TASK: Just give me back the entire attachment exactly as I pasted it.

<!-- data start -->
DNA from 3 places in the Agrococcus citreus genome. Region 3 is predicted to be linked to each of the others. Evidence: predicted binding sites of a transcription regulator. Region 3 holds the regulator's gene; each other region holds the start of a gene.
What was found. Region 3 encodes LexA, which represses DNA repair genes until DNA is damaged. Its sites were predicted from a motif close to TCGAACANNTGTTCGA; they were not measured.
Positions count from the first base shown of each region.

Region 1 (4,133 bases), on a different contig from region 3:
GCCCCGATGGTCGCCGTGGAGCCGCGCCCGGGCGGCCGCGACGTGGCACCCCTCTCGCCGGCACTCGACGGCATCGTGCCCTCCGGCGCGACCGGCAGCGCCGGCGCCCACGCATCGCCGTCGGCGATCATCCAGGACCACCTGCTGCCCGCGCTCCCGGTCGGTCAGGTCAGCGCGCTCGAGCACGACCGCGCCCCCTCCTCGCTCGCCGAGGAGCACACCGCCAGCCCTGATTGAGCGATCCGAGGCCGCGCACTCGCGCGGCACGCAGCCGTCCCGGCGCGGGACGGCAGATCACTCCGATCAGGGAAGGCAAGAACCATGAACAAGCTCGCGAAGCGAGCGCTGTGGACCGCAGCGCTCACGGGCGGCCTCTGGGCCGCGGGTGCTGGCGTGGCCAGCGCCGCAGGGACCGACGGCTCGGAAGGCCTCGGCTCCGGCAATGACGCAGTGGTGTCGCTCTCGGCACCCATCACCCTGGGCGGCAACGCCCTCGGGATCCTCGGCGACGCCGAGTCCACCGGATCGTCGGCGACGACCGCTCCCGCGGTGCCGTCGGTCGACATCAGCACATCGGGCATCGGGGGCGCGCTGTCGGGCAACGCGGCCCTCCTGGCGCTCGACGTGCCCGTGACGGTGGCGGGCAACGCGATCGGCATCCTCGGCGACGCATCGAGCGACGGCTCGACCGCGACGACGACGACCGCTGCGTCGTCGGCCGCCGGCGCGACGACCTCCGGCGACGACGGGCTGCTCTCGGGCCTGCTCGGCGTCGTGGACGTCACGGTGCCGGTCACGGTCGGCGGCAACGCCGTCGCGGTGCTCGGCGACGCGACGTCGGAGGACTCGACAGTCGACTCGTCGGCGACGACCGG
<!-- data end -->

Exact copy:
DNA from 3 places in the Agrococcus citreus genome. Region 3 is predicted to be linked to each of the others. Evidence: predicted binding sites of a transcription regulator. Region 3 holds the regulator's gene; each other region holds the start of a gene.
What was found. Region 3 encodes LexA, which represses DNA repair genes until DNA is damaged. Its sites were predicted from a motif close to TCGAACANNTGTTCGA; they were not measured.
Positions count from the first base shown of each region.

Region 1 (4,133 bases), on a different contig from region 3:
GCCCCGATGGTCGCCGTGGAGCCGCGCCCGGGCGGCCGCGACGTGGCACCCCTCTCGCCGGCACTCGACGGCATCGTGCCCTCCGGCGCGACCGGCAGCGCCGGCGCCCACGCATCGCCGTCGGCGATCATCCAGGACCACCTGCTGCCCGCGCTCCCGGTCGGTCAGGTCAGCGCGCTCGAGCACGACCGCGCCCCCTCCTCGCTCGCCGAGGAGCACACCGCCAGCCCTGATTGAGCGATCCGAGGCCGCGCACTCGCGCGGCACGCAGCCGTCCCGGCGCGGGACGGCAGATCACTCCGATCAGGGAAGGCAAGAACCATGAACAAGCTCGCGAAGCGAGCGCTGTGGACCGCAGCGCTCACGGGCGGCCTCTGGGCCGCGGGTGCTGGCGTGGCCAGCGCCGCAGGGACCGACGGCTCGGAAGGCCTCGGCTCCGGCAATGACGCAGTGGTGTCGCTCTCGGCACCCATCACCCTGGGCGGCAACGCCCTCGGGATCCTCGGCGACGCCGAGTCCACCGGATCGTCGGCGACGACCGCTCCCGCGGTGCCGTCGGTCGACATCAGCACATCGGGCATCGGGGGCGCGCTGTCGGGCAACGCGGCCCTCCTGGCGCTCGACGTGCCCGTGACGGTGGCGGGCAACGCGATCGGCATCCTCGGCGACGCATCGAGCGACGGCTCGACCGCGACGACGACGACCGCTGCGTCGTCGGCCGCCGGCGCGACGACCTCCGGCGACGACGGGCTGCTCTCGGGCCTGCTCGGCGTCGTGGACGTCACGGTGCCGGTCACGGTCGGCGGCAACGCCGTCGCGGTGCTCGGCGACGCGACGTCGGAGGACTCGACAGTCGACTCGTCGGCGACGACCGG